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Throughout its existence, “Boardwalk Empire” has been criticized for trying to stand in two different worlds at the same time. One thing nobody will deny about the show is that it is a gorgeous experience aesthetically, with an extensive budget capable of creating Nucky Thompson’s lavish surroundings and the show’s intricate period details. The high-toned, period aspect of the show can sometimes make it a chore to watch, with some of the more historically-angled subplots feeling more like museum dioramas than contemporary TV. The other side of the show’s personality — the “low art” gangster half — is, well, more lurid. “Boardwalk Empire” has regularly featured some of the most graphic violence and gratuitous nudity of any HBO show. In that sense, the show might be the best example of HBO’s perennial push and pull between high-minded drama and crowd-pleasing pulp, the tension between the intricate TV storytelling it helped pioneer and the rawer content it can get away with.
A lot of HBO shows walk that line. What some critics argue is that “Boardwalk Empire” doesn’t do it as well, or at least doesn’t live up the pedigree of the parties involved. Whether entirely fair or not, “Boardwalk Empire” has always lived in the shadow of “The Sopranos.” Like “Mad Men,” “Boardwalk Empire” has a “Sopranos” alum in showrunner Terence Winter. Unlike “Mad Men’”s Matthew Weiner, Winter didn’t depart too far from his old gig’s territory. He doubled down with another Jersey-set crime saga, featuring another flawed protagonist and another expansive palette of supporting characters. It’s been positioned—though by writers perhaps more so than by the network itself—as HBO’s official successor to “The Sopranos,” a new gritty prestige drama to fill out a drama lineup otherwise dominated by fantasies (“Game of Thrones”; “True Blood”) and “The Newsroom,” a show that’s been troubled since its premiere.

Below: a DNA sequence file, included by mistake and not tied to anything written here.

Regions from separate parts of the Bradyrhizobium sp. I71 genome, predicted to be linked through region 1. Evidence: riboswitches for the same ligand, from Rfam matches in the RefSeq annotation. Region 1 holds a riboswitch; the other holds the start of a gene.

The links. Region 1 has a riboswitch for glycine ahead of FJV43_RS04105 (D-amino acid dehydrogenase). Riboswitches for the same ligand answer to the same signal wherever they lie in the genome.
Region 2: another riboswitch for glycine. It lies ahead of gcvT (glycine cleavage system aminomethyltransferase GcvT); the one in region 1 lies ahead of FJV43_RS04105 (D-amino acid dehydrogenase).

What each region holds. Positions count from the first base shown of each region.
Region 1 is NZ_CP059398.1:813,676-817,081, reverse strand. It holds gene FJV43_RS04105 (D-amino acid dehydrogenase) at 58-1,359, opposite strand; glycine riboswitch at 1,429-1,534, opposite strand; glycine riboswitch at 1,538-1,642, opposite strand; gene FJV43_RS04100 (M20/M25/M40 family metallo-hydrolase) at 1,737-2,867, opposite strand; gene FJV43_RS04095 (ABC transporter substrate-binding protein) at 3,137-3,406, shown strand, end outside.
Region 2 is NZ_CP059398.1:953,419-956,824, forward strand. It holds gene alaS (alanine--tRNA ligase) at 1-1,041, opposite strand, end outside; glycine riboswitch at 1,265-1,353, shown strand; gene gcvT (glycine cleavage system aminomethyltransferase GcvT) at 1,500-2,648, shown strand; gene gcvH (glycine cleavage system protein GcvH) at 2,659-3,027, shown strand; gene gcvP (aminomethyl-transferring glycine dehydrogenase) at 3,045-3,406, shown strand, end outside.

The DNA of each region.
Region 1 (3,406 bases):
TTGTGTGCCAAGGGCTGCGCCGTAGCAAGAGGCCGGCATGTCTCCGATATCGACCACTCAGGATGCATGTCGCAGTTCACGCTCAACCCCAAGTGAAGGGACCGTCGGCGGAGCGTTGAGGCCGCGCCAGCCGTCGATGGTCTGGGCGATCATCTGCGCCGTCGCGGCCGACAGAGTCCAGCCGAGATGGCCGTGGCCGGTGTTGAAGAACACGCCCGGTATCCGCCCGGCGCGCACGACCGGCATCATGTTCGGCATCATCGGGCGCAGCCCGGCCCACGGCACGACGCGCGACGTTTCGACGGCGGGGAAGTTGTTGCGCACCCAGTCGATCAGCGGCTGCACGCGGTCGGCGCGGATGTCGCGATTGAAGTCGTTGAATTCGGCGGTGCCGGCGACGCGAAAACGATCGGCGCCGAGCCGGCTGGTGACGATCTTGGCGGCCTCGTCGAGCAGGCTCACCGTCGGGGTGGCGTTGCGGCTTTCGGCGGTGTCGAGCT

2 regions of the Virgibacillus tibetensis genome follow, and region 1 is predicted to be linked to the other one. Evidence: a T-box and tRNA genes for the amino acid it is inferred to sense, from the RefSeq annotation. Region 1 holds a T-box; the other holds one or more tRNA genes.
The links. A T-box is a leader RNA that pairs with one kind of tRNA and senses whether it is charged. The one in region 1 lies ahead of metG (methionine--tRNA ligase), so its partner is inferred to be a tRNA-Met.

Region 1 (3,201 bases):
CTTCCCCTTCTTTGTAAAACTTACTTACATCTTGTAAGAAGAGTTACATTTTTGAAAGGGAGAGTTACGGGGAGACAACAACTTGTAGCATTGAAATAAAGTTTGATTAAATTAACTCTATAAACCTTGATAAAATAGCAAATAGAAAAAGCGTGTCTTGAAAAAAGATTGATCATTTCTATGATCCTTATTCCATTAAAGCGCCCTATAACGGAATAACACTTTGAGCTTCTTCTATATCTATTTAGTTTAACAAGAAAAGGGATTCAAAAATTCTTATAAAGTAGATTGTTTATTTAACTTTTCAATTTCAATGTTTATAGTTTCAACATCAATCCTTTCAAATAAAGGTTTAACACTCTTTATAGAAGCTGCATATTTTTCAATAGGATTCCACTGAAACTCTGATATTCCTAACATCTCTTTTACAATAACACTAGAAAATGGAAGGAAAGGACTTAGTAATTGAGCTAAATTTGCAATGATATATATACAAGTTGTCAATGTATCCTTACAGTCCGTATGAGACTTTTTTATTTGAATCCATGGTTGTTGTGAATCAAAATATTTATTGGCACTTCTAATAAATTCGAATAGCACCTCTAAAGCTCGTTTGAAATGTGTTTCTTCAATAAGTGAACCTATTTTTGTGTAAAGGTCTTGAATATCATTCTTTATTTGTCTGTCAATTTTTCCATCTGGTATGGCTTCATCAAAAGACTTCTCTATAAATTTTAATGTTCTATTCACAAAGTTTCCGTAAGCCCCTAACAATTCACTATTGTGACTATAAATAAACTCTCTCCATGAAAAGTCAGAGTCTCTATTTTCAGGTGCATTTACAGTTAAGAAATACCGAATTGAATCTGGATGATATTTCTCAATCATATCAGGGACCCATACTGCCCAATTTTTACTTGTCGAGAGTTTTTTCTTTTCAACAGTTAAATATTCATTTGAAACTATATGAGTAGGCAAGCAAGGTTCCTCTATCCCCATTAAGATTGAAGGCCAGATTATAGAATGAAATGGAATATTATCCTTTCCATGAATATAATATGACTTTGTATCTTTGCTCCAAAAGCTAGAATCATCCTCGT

That onus might be artificially written onto “Boardwalk Empire,” but the show doesn’t do itself any favors: Margaret and Owen’s affair last season consummated what Carmela and Furio had only danced around, both storylines revolving around the boss’s wife falling for the right-hand man. Perpetually being compared to “The Sopranos” isn’t going to be a blessing for any show. In the case of “Boardwalk Empire,” though, it seems to hold the show in a pattern of criticism for not balancing its violent outbursts and artistic concerns as well as the show that basically invented HBO’s split personality.
Once you get past all that, though, it becomes evident that there’s a lot more at play than “Boardwalk Empire” is given credit for, particularly in the slight modulations of its violence. When the show killed off Michael Pitt’s Jimmy Darmody at the end of Season 2, it killed off the show’s emotional core and its real driving force. Try as the show might to position Nucky as a protagonist as complicated and magnetic as the best of the last fifteen years’ legion of male antiheroes, he’s been regularly overshadowed by characters far more tortured and engaging, not least of which are the too-often benched Nelson Van Alden (Michael Shannon) and Richard Harrow (Jack Huston). With Jimmy went much of the show’s conscience and emotional arc (however warped both were, and remain). In its place, we’ve received something that is at once more banal and vulgar, but that also might expose the show’s brilliance.
The premiere of Season 3 opens with a shot of the back of Gyp Rosetti’s (Bobby Cannavale) head, and though he’s wearing a hat it’s not long before you notice his haircut is conspicuously similar to the one Michael Pitt sported for the bulk of his time as Jimmy. The show was clear enough with its intentions from the get-go: Gyp was directly positioned as a replacement for Jimmy in any number of thematic ways. He’s a counterpart to Nucky, though more explicitly a nemesis than Jimmy had ever believably been. While Jimmy was vicious and hot-headed, he could also appear physically slight alongside some of the other thugs populating the show. Gyp was a tall, dark upgrade, prone to much more flamboyant and brutal outbursts than his predecessor’s more taciturn sullenness. What was less immediately clear about the swap of Jimmy for Gyp was that it wasn’t just a matter of plot needs or character arc. It also represented a crucial shift in the inner nature of the show. Jimmy had been the show’s compass and heart, as fractured as he was. Gyp would become the show’s id manifested and unleashed.